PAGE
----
Last month I wrote an article titled, Digital rights management dissected, where I looked with a cynical eye upon Steve Jobs, Apple, the music industry and DRM.
Earlier this week Steve Jobs announced an agreement with EMI where Apple will sell DRM-free music through its iTunes store. What’s more, this DRM-free music will be higher quality (256 Kbps) and will only cost an extra $0.30.
Jobs’ announcement has been met with applaud by music fans who are rightly fed up with buying a product which is not interoperable and locks them into a particular brand – fans who are generally fed up with being shafted from behind by the music industry.
However, as Charlie Demerjian points out on the Inquirer, Jobs has pulled off one of the oldest PR stunts in the book and everyone has fallen for it hook, line and sinker.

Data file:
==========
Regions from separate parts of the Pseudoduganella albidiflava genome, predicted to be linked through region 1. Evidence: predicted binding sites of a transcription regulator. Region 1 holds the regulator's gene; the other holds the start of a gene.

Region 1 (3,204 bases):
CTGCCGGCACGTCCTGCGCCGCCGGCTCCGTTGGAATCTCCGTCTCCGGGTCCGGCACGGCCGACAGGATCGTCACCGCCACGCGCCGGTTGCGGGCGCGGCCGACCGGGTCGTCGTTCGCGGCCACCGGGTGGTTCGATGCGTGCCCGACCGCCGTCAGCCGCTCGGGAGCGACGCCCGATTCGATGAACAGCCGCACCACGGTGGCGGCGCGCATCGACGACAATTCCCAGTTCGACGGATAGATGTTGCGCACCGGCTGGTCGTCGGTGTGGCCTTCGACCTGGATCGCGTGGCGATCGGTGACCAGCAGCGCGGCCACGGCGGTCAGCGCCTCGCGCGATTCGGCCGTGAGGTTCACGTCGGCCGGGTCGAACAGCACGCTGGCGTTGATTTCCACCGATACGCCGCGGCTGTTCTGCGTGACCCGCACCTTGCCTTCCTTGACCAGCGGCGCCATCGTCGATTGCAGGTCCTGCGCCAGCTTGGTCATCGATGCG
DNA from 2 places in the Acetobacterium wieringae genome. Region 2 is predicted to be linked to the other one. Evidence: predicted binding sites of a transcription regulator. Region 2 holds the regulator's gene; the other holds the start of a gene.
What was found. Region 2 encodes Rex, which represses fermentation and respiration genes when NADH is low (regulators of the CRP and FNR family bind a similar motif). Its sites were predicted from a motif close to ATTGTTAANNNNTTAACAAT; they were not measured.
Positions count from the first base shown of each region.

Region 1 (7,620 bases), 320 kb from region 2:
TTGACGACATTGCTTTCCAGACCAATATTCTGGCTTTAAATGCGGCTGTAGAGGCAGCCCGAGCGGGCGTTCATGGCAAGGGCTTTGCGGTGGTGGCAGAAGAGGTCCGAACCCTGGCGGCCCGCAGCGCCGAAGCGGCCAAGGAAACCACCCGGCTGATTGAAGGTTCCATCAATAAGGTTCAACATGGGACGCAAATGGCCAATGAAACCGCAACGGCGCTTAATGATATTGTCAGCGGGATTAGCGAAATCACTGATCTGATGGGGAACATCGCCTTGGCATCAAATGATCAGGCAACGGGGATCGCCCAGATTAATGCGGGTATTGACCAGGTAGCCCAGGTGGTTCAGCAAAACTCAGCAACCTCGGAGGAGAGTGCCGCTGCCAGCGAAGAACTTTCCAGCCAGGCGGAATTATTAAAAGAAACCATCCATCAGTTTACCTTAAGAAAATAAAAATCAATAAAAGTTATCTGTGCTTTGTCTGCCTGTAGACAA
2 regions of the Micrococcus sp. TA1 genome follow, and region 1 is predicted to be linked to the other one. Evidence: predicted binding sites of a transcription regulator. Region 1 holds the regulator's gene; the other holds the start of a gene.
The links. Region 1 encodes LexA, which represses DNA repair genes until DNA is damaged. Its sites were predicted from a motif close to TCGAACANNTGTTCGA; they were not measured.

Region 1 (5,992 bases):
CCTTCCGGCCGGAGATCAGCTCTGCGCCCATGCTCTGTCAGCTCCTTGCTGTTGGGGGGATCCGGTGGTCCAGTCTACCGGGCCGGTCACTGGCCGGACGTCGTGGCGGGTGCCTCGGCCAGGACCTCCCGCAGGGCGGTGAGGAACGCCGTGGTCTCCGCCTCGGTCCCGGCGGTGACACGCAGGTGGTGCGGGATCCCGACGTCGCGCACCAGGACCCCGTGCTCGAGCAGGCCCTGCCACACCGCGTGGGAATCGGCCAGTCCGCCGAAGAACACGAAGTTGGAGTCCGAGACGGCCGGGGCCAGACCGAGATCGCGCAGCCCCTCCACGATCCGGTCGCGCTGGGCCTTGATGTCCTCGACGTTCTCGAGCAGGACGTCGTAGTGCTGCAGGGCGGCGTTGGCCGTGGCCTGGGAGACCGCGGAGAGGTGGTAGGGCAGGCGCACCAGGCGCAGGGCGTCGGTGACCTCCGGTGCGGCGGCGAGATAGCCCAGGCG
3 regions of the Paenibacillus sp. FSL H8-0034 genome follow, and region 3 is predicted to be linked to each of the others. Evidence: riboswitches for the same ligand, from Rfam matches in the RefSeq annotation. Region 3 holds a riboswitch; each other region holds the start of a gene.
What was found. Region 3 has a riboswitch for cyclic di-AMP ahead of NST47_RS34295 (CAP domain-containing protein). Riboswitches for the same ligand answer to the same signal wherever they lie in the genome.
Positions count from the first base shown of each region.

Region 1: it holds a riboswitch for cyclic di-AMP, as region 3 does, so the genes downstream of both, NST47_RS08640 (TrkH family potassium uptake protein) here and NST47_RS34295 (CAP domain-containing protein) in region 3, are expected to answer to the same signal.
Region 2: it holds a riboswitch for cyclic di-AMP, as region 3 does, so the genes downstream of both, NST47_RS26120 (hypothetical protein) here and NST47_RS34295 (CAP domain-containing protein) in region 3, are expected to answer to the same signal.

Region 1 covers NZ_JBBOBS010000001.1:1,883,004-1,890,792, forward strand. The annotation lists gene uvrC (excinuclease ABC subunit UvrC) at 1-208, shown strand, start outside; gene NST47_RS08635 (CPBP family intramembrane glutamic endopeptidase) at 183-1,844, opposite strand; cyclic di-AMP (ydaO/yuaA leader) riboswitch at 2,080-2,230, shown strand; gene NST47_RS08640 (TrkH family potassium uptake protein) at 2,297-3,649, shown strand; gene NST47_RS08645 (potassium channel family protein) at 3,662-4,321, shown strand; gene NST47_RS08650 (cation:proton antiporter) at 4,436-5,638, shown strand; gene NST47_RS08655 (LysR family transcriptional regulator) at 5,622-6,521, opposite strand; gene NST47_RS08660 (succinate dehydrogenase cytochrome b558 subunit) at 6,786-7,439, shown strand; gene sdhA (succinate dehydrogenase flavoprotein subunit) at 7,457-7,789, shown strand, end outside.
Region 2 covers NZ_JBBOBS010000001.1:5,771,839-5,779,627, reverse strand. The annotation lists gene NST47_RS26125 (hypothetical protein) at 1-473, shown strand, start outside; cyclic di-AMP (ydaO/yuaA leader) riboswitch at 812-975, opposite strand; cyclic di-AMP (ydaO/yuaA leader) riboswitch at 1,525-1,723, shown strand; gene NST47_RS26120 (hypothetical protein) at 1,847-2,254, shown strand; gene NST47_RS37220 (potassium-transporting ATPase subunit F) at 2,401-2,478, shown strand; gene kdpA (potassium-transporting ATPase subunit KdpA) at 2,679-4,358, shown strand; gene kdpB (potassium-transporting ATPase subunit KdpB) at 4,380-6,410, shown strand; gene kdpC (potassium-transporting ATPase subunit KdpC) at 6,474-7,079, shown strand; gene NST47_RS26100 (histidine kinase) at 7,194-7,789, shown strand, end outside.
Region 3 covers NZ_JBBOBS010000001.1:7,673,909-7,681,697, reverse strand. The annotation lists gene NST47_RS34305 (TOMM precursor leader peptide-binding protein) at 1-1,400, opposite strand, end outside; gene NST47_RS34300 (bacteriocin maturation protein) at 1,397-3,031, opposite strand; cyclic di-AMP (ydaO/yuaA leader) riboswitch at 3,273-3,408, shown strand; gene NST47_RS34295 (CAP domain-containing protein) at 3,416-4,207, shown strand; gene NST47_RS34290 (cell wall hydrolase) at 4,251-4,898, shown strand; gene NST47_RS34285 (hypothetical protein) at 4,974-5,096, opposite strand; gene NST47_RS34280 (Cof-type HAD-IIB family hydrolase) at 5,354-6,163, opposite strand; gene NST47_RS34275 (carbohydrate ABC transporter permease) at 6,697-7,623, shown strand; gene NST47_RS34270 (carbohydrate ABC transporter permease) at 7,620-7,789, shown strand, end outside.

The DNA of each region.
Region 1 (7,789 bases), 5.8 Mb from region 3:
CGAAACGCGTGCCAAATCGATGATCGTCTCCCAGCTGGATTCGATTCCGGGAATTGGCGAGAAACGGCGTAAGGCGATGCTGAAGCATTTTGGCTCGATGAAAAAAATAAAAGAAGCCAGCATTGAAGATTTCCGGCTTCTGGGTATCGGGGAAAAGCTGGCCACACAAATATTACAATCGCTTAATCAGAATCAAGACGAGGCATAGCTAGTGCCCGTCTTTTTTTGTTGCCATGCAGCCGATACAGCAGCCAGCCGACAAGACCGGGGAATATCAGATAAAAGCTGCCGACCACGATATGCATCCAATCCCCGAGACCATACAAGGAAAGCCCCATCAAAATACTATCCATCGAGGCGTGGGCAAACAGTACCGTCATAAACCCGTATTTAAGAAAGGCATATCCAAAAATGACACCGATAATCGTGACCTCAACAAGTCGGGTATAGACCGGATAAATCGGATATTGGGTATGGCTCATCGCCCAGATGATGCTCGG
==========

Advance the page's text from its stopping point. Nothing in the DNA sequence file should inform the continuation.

DRM is not being removed, they are selling a completely different product. DRM remains on the all the tracks you have already bought and all the tracks you will buy in the future, unless you are prepared to pay more. The music industry who took away your rights in the first place, are now selling them back to you.
Apple/EMI have dangled the 256 Kbps red herring in front of you, and shafted you from behind again! How does it feel?